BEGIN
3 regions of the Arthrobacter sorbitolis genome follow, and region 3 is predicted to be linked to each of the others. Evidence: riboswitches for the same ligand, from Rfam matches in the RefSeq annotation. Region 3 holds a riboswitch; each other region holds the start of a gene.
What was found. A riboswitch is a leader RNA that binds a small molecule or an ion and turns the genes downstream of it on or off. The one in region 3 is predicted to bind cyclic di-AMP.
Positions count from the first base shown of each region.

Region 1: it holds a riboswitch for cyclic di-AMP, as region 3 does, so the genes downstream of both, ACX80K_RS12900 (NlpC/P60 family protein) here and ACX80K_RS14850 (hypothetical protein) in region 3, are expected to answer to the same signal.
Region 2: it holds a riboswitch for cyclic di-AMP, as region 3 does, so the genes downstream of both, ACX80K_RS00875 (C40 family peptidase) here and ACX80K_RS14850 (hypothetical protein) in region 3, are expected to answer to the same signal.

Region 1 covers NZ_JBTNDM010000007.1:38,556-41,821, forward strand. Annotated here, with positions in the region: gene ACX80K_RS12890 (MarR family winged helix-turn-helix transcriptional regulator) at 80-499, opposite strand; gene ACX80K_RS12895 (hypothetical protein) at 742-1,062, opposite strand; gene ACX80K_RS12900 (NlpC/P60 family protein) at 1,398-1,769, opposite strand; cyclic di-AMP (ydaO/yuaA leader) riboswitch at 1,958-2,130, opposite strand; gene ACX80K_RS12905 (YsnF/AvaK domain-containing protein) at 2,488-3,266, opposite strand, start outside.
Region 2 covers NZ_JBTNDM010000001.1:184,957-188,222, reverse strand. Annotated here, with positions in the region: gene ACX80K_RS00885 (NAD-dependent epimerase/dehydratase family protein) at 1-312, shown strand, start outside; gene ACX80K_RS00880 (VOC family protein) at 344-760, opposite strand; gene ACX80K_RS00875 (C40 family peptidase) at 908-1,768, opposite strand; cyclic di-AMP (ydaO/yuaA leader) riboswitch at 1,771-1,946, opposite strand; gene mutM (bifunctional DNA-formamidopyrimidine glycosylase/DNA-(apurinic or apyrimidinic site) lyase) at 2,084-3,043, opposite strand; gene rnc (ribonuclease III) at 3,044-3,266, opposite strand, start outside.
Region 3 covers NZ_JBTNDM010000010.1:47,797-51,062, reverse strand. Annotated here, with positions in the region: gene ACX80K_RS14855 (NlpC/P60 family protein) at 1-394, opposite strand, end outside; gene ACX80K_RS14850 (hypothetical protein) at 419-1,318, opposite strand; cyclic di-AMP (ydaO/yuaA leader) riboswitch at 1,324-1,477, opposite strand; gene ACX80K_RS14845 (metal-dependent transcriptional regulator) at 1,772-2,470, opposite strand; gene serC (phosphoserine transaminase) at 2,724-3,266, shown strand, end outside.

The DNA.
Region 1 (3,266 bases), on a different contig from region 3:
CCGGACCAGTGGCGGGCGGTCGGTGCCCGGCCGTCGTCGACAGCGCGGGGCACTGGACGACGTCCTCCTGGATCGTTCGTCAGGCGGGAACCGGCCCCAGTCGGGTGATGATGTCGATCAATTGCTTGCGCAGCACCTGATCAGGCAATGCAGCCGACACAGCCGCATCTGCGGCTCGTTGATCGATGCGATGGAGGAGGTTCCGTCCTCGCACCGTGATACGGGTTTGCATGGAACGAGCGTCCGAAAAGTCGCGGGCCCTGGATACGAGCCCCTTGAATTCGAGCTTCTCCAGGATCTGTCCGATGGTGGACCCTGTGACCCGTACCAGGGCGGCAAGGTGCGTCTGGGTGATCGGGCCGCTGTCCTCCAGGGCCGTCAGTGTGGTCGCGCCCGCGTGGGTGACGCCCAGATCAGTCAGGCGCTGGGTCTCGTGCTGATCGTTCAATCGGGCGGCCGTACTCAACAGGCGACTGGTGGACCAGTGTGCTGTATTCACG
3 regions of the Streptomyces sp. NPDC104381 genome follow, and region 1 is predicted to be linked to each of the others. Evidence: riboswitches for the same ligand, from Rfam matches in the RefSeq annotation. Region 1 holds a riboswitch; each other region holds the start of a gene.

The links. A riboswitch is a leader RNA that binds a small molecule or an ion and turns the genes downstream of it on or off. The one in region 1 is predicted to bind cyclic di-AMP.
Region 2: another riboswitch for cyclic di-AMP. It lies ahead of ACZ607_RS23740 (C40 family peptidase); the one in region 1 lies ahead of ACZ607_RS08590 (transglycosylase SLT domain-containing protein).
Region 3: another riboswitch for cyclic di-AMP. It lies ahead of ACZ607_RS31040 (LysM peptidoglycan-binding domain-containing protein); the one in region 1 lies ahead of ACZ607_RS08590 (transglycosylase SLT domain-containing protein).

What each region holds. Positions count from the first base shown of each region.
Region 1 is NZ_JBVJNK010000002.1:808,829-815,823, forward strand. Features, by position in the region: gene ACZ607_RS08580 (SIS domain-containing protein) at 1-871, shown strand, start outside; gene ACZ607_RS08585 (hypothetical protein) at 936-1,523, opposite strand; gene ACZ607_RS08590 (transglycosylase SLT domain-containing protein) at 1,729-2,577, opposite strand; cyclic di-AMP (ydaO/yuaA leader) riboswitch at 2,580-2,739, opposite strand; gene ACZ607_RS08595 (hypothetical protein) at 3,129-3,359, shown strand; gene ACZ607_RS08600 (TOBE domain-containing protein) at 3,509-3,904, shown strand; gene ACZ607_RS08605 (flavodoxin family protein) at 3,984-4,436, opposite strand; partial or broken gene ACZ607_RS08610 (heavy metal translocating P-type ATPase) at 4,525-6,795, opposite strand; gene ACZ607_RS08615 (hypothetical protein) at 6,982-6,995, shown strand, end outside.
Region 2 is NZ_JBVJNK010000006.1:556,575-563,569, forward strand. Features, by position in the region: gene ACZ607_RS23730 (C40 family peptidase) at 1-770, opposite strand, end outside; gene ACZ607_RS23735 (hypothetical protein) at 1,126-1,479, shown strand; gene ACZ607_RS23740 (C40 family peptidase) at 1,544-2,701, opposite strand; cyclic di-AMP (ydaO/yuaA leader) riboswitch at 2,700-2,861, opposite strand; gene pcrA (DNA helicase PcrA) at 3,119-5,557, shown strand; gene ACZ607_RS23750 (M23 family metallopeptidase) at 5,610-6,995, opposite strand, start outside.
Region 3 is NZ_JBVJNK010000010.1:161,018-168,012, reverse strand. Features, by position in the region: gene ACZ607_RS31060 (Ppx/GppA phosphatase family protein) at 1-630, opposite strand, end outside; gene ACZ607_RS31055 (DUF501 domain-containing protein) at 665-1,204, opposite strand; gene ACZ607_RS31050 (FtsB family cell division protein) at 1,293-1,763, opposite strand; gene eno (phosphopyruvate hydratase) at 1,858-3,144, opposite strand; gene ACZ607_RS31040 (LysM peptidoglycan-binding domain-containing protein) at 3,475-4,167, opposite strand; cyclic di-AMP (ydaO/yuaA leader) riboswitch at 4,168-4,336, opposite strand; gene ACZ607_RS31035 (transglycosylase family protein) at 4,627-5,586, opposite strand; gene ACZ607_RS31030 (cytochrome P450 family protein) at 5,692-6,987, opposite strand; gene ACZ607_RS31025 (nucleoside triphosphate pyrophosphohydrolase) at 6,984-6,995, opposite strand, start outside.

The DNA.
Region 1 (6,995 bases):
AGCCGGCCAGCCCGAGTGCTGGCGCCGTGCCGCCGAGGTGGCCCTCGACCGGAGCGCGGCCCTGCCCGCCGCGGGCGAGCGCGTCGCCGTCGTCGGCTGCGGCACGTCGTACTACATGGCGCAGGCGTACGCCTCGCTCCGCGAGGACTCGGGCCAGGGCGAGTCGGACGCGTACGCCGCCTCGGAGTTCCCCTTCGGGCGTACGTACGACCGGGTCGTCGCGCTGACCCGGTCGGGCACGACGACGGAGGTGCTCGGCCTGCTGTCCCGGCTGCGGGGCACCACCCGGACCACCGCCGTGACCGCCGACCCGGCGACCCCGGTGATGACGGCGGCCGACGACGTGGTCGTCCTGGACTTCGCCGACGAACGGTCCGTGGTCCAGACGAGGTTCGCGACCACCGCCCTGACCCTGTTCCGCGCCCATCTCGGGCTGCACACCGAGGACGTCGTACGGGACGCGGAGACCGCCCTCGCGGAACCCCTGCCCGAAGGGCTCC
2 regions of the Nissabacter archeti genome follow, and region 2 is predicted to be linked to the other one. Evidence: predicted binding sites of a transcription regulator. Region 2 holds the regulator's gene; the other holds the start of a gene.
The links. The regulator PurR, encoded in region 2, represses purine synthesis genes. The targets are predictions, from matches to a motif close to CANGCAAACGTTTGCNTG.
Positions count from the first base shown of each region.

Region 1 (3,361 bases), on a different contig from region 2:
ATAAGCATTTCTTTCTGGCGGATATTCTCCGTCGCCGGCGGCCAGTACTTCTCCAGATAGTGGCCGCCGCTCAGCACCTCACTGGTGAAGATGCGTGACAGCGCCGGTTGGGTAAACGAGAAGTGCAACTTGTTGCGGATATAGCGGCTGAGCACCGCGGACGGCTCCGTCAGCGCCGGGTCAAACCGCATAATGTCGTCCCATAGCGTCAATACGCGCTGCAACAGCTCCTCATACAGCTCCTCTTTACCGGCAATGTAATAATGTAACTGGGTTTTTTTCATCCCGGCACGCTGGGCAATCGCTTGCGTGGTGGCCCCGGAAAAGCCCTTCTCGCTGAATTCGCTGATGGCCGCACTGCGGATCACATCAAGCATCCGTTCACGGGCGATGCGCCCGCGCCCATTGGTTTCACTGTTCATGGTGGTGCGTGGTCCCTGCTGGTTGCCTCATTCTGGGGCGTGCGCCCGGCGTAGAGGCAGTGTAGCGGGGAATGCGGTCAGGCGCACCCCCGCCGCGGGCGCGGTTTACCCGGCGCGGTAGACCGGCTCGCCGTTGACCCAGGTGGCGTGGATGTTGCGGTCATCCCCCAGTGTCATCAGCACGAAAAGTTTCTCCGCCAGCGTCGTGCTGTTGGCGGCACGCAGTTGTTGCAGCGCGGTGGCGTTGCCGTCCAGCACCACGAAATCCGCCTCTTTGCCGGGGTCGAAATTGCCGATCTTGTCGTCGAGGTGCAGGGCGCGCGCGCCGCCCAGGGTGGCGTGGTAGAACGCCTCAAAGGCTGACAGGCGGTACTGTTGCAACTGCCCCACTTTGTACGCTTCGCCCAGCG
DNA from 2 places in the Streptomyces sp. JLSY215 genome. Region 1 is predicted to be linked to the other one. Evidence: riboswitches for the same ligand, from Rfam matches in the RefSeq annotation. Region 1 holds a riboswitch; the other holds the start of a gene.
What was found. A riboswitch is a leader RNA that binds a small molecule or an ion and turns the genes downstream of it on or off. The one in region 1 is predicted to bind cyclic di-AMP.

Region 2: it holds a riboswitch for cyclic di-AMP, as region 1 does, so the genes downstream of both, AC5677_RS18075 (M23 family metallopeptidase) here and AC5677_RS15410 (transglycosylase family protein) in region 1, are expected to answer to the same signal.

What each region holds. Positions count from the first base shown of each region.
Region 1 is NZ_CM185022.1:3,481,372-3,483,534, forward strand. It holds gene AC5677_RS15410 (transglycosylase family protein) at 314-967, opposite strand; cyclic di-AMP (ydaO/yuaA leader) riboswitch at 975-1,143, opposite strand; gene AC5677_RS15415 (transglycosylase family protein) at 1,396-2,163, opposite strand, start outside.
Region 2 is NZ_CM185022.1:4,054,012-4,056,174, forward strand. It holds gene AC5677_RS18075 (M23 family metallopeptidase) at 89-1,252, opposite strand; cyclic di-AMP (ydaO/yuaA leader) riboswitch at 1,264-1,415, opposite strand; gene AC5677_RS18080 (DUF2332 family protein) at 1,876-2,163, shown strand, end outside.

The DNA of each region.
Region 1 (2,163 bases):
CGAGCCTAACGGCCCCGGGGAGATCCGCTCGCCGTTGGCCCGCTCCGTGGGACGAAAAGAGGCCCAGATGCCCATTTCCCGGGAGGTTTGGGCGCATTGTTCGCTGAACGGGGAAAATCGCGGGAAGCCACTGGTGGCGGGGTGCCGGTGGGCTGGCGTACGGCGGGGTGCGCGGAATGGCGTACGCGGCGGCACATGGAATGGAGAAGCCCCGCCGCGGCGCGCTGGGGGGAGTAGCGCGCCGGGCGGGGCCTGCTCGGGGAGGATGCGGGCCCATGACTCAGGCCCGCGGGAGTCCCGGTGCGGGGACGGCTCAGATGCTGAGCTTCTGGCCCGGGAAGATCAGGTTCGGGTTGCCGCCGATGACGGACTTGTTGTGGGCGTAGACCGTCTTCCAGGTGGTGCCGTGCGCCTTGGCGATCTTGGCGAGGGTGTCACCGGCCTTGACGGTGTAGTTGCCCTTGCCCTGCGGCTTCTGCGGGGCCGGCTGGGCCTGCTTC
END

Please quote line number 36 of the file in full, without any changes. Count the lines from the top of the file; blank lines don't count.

CGAGCCTAACGGCCCCGGGGAGATCCGCTCGCCGTTGGCCCGCTCCGTGGGACGAAAAGAGGCCCAGATGCCCATTTCCCGGGAGGTTTGGGCGCATTGTTCGCTGAACGGGGAAAATCGCGGGAAGCCACTGGTGGCGGGGTGCCGGTGGGCTGGCGTACGGCGGGGTGCGCGGAATGGCGTACGCGGCGGCACATGGAATGGAGAAGCCCCGCCGCGGCGCGCTGGGGGGAGTAGCGCGCCGGGCGGGGCCTGCTCGGGGAGGATGCGGGCCCATGACTCAGGCCCGCGGGAGTCCCGGTGCGGGGACGGCTCAGATGCTGAGCTTCTGGCCCGGGAAGATCAGGTTCGGGTTGCCGCCGATGACGGACTTGTTGTGGGCGTAGACCGTCTTCCAGGTGGTGCCGTGCGCCTTGGCGATCTTGGCGAGGGTGTCACCGGCCTTGACGGTGTAGTTGCCCTTGCCCTGCGGCTTCTGCGGGGCCGGCTGGGCCTGCTTC